A new reality television show may offer some viewers their first glimpses into the lives of Muslim Americans, showing that they face the same challenges and experience the same joys as any other American."
People fear what they don't know," Mike Jaafar, one of the fathers profiled in "All American Muslim" said in a press conference. "This show is based on everyday Americans, which we are. I'm not from Mars."
The eight-part series will begin Nov. 13 on TLC, and follow the lives of five Muslim families from Detroit — including a newlywed couple, a working family with children, and two sisters, one who wears the traditional head scarf and the other who's married to a Irish Catholic and sports tattoos.
The population of Muslims in the United States is projected to double over the next two decades, according to the Pew Research Center, going from 2.6 million in 2010 to 6.2 million in 2030. The increase will be due to immigration and higher-than-average fertility among Muslims.
Some individuals in the show adhere more strictly to their faith than others, though most all are trying to find the balance between their traditional roots and American culture.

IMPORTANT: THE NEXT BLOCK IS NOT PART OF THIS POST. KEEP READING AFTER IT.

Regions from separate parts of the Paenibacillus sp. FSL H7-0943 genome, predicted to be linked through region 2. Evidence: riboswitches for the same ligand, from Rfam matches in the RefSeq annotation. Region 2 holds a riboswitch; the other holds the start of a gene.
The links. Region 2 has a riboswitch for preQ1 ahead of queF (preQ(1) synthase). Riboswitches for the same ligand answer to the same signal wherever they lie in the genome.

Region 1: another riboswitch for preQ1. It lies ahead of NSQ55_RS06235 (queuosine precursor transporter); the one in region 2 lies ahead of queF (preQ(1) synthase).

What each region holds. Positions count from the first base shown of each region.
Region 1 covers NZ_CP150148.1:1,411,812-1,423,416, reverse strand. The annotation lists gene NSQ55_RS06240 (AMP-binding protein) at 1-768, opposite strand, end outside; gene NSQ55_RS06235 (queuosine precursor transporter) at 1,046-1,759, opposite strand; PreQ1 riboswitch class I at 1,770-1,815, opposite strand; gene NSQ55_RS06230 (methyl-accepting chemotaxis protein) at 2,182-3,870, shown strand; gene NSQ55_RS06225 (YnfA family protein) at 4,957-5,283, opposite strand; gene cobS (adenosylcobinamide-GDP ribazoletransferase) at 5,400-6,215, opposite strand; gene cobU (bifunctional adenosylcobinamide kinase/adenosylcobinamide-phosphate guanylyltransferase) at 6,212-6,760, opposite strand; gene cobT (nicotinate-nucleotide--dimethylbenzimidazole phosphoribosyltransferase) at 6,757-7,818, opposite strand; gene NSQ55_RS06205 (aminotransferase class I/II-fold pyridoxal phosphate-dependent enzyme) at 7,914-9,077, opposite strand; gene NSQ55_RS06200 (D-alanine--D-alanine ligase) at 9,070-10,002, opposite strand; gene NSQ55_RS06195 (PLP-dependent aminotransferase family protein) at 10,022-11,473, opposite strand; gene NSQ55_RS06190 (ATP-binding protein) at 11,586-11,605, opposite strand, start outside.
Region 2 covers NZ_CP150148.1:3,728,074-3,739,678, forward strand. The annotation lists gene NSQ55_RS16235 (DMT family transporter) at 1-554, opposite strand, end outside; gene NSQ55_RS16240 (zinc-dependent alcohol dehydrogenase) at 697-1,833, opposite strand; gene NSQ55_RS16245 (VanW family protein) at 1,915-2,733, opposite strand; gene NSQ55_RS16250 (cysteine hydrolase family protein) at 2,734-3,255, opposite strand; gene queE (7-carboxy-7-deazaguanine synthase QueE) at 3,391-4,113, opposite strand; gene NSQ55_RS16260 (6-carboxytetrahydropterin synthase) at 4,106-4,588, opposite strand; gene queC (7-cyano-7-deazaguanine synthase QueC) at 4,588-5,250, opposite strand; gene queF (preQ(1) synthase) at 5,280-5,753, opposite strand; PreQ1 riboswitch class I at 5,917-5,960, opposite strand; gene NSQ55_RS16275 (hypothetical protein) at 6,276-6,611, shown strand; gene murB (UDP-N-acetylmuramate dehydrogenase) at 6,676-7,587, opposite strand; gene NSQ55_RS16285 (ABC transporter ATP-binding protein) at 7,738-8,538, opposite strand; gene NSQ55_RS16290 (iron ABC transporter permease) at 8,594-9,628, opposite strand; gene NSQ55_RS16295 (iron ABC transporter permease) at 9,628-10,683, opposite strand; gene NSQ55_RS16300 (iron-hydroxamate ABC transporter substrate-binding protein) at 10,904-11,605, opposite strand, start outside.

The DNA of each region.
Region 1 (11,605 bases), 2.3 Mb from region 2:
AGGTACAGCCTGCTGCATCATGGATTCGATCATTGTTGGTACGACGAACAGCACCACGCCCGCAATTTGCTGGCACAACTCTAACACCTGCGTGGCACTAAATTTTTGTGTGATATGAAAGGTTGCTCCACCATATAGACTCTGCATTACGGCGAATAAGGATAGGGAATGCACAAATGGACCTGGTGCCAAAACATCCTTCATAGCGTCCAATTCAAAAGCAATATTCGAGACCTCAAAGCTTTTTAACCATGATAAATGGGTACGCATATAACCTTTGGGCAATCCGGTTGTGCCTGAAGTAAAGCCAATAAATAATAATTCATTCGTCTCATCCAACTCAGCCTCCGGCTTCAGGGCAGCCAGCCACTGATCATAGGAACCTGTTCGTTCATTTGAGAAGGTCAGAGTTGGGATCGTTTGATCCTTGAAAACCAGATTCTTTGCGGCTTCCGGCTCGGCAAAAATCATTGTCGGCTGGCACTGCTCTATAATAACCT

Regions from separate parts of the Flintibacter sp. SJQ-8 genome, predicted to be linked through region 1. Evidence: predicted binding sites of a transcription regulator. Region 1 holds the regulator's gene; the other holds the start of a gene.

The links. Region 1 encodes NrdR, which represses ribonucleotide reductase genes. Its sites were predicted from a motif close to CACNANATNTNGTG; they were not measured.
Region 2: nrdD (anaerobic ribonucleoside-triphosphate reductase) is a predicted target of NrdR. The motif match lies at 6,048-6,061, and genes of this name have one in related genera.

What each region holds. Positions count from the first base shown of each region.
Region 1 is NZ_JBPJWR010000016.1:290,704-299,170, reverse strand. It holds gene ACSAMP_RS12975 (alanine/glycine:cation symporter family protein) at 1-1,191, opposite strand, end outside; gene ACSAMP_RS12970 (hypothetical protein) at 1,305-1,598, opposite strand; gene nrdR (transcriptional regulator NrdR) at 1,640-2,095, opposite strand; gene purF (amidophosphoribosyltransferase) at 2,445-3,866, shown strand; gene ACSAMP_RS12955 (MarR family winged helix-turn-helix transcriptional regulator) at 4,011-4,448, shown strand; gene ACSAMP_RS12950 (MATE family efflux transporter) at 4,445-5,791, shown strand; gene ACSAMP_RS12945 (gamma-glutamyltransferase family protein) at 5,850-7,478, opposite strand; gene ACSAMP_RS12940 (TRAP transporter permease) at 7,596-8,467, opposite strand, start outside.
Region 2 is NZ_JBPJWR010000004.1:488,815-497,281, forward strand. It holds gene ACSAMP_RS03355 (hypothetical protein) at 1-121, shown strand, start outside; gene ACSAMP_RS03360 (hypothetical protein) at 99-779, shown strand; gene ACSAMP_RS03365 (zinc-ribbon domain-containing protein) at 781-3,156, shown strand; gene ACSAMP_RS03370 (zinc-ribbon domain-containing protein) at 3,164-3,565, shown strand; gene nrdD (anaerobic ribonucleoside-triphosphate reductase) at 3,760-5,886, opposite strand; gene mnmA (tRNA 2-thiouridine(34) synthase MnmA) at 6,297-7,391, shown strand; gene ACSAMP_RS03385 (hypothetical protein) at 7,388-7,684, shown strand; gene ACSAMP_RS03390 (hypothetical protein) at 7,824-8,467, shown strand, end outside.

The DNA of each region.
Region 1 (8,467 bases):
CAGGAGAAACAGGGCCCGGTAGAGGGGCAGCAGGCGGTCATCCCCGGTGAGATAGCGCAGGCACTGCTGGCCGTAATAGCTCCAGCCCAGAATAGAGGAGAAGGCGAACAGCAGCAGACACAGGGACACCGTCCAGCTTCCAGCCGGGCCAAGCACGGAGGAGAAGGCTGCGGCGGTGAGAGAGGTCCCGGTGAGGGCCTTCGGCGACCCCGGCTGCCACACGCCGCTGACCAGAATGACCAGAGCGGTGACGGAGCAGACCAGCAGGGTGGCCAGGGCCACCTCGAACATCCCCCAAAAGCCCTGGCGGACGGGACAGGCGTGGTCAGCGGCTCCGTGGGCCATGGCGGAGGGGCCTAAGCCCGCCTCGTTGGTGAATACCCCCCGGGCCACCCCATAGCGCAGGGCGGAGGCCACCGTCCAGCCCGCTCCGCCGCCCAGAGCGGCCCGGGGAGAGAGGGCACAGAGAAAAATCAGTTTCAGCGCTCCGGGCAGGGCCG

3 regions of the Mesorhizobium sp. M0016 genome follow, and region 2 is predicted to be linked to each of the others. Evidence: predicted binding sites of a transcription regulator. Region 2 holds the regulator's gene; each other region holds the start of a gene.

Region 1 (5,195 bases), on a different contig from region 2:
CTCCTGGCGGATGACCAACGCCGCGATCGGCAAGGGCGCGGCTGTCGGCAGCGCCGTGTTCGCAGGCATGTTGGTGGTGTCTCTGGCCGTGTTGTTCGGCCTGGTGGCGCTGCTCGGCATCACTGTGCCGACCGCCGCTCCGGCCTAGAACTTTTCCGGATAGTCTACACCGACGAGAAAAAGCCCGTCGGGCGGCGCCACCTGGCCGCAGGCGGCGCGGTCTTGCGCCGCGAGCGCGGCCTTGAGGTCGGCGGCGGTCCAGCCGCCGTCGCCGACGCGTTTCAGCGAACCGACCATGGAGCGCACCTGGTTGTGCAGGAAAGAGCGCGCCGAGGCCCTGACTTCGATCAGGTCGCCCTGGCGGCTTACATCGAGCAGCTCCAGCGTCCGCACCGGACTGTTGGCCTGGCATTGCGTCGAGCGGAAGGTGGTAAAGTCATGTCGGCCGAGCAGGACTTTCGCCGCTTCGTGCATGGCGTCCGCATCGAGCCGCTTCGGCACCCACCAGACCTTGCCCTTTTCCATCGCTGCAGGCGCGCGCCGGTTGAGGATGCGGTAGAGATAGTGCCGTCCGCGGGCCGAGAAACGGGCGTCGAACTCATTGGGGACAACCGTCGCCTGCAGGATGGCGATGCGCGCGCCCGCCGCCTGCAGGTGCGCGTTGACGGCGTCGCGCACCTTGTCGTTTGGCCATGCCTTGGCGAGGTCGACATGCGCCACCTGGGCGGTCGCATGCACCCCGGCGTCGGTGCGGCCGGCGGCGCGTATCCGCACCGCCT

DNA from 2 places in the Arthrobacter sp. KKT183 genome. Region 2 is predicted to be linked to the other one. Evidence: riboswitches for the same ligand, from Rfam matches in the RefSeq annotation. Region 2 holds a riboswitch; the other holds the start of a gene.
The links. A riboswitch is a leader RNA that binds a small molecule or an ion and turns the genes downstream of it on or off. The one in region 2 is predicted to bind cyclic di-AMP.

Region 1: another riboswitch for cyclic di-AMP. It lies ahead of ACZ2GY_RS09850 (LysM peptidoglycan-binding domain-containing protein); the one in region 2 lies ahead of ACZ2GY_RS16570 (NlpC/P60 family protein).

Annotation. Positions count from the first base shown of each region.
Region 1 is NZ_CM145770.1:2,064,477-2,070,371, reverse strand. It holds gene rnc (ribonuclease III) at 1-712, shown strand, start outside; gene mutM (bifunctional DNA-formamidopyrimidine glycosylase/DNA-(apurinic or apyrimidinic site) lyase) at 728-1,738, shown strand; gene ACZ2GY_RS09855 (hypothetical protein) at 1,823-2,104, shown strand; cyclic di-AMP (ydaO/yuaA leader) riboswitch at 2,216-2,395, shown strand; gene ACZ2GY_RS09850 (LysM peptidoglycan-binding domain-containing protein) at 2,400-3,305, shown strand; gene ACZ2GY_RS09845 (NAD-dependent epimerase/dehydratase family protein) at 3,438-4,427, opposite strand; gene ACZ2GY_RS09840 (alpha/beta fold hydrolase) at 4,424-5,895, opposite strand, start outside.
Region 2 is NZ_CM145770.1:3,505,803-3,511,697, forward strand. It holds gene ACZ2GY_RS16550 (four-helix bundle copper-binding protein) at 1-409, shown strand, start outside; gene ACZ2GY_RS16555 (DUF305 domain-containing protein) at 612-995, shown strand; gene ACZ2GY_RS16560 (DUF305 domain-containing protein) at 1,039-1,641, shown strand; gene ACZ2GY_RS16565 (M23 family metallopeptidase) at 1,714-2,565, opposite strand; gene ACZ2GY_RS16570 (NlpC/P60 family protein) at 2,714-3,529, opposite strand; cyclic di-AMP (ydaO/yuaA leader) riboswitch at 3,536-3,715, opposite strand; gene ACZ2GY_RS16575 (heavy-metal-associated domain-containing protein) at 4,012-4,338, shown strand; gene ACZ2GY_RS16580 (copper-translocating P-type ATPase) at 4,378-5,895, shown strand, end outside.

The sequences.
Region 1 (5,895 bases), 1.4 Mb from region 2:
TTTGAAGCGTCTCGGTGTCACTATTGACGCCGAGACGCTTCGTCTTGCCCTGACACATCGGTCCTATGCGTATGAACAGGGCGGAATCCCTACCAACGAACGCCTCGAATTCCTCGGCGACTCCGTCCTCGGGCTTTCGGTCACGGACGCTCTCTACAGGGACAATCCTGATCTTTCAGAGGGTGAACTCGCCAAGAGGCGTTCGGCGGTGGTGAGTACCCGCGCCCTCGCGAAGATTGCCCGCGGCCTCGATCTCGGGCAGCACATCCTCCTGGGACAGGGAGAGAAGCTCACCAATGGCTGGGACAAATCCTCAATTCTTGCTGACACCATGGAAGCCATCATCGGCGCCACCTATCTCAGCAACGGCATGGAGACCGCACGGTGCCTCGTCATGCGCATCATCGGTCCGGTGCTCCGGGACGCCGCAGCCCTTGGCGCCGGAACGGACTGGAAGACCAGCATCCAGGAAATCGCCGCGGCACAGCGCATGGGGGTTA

In fact, 56 percent of Muslims who come to the United States say they want to adopt American customs and ways of life — while only 33 percent of the general public believes that's what Muslims want, according to a recent survey from the Pew Research Center.
This won't be the first time a religious group has been profiled in a reality show.
TLC also produced the show "Sister Wives," which chronicles the lives of Kody Brown and his four wives, who all belong to the Apostolic United Brethren, a fundamentalist church that practices polygamy as part of its faith.
The show, which first aired in 2010, also prompted an investigation into the relationships, as they appeared to be in violation of Utah's bigamy laws. The Browns have since moved to Nevada.
Several years ago, a five-part miniseries on A&E, "God or the Girl," followed the lives of four men who were torn between the choice to become a Catholic priest with its required vow of celibacy or develop a deeper relationship with each of the women in their lives.
The documentary, with a slightly reality TV show feel, got more flack for its name than the actual content.
"The title of the show is less than appealing to any faithful Catholic," said 21-year-old Dan DeMatte, one of the young men profiled. "It's not a decision between God or the girl. It's a decision between serving God through celibacy or serving God through married life. God is No. 1 no matter what. The title is simply to catch eyes."
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